First up from the public to testify on the heavy-truck legislation today was Randy Curless, mayor of Dover. “I oppose SB 1117,” he told the Senate Transportation Committee. “And most of it has to do with geological problems. In the bridges I’ve worked on that we’ve built, the soils have been quite unstable.” That’s because of the geologic history and soil composition of the region in North Idaho, he said. “It scoured everything down to bedrock, and then, over the years, it has come in and silted in.” As a result, he said, some of the roads suffer “an enormous amount of flexion with weight on that – that is a definite concern to me.” He said, “With this silt, once you get a large amount of water in it, then it basically is more or less a quicksand. The more weight you put on one spot, it’s going to redistribute that someplace else.”
Curless said, “I have a concern over the tax dollars we’re seeing in a small city. I believe it to be unfair of ITD to come up with regulations that they look at these projects without adequate funding, and I think all the roads are short on adequate funding. Locally, I don’t think we can come up with the money.”
Next up was Matt Van Vleet, vice president for communication and public affairs for Clearwater Paper Corp. in Lewiston. “I ask your vote in support of 1117,” he told the senators. He said his company employs 1,270 people in Lewiston. “Transportation costs are extremely important to us,” he said. “Clearwater Paper in Lewiston is in an extremely competitive industry. … One of our biggest competitors is China. … Idaho is not the lowest-cost place to run a pulp and paper business. … We have limited rail service, limited truck weights, limited candidate hiring pools and a limited fiber supply. However, we do have some great opportunities. Because our production volumes are huge, even small changes make us more competitive.”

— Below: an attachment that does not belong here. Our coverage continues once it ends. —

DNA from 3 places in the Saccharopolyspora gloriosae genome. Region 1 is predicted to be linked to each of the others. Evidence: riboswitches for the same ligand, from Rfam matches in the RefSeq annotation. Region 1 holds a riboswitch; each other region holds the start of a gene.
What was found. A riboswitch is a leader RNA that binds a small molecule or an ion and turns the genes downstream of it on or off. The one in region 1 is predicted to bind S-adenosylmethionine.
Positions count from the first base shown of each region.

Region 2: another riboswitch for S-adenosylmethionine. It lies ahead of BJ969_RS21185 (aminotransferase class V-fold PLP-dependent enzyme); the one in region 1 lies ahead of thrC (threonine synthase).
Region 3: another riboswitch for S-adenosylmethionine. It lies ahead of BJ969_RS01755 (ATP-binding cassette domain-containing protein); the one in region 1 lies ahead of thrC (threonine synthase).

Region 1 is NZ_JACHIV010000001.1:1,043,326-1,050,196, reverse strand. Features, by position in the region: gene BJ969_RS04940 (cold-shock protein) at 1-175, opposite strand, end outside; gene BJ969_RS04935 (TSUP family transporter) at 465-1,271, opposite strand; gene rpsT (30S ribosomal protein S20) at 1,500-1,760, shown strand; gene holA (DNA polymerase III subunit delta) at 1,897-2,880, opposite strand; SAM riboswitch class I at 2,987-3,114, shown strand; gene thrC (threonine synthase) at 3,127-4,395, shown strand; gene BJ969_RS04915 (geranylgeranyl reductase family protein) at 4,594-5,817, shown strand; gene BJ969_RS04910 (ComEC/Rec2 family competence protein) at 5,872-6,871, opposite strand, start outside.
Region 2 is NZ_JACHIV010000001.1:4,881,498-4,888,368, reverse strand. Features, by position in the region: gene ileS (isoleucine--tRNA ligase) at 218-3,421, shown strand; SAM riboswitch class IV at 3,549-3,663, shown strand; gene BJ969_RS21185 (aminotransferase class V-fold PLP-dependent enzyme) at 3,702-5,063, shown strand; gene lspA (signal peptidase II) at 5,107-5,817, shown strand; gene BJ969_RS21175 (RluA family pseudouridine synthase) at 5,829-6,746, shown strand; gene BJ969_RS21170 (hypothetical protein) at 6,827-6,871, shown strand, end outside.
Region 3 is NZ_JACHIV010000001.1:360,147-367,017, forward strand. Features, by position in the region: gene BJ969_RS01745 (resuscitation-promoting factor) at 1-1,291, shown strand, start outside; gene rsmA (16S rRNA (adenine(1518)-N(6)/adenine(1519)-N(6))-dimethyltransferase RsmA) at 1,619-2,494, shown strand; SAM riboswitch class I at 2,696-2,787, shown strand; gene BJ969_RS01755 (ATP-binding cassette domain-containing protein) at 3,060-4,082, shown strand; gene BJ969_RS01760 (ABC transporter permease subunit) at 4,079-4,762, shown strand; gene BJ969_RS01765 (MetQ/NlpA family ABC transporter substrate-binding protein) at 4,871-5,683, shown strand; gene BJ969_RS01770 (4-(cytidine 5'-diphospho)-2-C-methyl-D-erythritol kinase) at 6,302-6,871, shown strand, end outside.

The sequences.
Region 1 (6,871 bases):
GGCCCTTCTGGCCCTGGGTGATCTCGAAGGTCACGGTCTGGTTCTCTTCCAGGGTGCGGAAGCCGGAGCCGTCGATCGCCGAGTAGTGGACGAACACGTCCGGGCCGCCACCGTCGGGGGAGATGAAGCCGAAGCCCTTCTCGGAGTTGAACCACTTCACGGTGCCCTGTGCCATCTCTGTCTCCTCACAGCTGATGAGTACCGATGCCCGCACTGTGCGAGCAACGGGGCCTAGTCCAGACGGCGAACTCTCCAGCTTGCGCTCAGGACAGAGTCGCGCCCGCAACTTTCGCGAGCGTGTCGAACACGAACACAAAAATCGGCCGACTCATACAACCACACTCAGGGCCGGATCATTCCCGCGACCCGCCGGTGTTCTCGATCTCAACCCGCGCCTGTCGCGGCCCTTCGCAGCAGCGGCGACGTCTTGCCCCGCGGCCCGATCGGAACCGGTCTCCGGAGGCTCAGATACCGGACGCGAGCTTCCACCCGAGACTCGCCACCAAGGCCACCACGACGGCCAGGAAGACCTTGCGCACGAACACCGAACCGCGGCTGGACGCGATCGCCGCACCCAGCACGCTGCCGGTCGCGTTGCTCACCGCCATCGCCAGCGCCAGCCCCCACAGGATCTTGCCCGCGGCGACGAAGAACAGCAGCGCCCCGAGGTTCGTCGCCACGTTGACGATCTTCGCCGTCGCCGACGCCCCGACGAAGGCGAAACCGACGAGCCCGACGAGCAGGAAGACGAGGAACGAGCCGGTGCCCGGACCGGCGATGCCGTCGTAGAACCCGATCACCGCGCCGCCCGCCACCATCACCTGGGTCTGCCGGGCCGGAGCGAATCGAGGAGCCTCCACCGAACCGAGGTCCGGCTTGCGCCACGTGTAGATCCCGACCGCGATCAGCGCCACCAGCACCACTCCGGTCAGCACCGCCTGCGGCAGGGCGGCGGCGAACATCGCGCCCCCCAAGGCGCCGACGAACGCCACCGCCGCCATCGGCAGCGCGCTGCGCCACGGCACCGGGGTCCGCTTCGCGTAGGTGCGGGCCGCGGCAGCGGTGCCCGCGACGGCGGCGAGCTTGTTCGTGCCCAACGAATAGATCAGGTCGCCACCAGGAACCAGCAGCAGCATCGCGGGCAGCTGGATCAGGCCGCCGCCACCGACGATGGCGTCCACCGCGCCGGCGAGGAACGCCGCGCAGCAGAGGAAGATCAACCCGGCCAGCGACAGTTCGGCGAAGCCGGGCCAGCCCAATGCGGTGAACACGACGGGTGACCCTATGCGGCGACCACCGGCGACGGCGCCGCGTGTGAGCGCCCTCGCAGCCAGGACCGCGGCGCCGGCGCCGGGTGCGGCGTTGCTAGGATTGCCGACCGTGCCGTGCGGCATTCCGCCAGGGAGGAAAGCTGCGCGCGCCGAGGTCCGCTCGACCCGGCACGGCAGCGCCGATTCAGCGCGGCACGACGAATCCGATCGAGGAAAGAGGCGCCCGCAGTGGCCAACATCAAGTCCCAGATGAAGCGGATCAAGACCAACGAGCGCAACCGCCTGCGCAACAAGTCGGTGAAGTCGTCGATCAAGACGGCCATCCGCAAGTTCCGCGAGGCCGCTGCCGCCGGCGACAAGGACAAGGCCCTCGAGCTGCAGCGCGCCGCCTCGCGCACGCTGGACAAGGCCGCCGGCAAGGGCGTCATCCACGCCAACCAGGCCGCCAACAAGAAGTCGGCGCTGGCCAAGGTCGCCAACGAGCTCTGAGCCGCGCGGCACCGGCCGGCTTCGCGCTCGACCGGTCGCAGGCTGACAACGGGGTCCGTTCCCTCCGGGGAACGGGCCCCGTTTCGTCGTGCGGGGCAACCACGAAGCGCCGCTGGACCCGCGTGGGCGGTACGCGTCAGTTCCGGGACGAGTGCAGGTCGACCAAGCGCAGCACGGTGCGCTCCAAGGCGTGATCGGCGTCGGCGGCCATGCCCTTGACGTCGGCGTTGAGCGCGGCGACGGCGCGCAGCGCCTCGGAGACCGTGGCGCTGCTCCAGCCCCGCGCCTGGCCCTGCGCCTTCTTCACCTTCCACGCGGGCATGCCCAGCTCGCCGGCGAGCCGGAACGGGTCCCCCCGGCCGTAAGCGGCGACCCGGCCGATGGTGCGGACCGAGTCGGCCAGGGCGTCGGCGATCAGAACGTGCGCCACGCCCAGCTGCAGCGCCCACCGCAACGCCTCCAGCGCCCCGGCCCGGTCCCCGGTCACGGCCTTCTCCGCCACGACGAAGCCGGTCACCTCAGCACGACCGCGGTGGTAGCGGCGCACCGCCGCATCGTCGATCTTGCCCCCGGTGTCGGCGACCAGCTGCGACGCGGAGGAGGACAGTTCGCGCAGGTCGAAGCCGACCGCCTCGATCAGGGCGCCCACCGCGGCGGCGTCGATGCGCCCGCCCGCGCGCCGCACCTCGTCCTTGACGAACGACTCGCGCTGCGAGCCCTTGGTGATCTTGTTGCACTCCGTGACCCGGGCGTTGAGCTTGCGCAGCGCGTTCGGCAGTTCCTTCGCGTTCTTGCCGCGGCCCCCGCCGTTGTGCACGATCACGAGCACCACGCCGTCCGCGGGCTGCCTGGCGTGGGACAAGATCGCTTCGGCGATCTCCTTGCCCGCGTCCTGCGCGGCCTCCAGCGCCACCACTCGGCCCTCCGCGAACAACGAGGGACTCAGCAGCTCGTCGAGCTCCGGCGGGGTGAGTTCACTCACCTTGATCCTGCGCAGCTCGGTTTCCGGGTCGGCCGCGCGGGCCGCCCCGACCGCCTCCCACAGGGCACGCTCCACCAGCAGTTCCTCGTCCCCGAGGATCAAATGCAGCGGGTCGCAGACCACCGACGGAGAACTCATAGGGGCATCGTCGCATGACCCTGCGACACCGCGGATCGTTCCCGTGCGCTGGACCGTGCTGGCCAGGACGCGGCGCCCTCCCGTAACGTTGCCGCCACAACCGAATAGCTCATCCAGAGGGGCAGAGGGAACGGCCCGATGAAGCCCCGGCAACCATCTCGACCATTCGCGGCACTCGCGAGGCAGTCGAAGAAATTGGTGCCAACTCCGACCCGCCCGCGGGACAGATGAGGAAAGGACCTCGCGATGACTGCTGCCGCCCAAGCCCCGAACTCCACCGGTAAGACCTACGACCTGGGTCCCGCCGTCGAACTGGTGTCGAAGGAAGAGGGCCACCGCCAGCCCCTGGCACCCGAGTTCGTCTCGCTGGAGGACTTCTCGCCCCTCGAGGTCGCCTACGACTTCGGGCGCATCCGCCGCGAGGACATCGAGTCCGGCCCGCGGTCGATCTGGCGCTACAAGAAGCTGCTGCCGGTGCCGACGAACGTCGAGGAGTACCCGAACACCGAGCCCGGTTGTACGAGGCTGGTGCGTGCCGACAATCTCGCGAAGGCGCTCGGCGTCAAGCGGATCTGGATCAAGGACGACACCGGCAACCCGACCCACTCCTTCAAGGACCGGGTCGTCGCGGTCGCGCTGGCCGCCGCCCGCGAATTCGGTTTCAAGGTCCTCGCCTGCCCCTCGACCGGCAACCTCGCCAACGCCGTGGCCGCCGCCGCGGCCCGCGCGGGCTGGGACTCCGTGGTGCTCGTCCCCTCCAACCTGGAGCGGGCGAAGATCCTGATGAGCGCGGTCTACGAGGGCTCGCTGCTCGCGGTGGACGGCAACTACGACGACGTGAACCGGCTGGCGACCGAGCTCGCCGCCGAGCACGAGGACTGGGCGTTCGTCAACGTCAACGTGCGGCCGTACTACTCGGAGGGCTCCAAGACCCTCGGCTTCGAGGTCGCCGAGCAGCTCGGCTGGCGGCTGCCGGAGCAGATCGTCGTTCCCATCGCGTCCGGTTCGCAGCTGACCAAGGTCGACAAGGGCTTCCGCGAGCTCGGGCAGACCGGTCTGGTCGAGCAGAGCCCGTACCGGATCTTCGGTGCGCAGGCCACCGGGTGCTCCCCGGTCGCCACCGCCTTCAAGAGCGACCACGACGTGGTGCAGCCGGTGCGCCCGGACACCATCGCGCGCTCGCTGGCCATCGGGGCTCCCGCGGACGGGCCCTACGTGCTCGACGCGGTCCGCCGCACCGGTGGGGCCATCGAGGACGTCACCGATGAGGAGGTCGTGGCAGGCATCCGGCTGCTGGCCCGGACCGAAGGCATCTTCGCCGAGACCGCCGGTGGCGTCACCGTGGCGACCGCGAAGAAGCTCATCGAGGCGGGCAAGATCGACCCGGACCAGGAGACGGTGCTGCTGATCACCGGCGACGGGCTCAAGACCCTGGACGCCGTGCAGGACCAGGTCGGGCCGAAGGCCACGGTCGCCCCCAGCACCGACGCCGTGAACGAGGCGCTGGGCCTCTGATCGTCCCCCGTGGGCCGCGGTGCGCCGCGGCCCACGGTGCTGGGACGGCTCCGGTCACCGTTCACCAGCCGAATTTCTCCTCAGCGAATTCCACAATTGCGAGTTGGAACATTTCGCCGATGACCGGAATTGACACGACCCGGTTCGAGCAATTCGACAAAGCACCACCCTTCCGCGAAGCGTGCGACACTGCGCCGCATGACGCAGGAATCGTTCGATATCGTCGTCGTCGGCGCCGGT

Van Vleet said, “Clearwater Paper is a high-volume manufacturer.” It counts its products in “tons of pulp and paperboard and tens of millions of cases of finished tissue products,” he said. If the company could run heavier trucks and reduce its trucking costs, he said, it could make a big difference.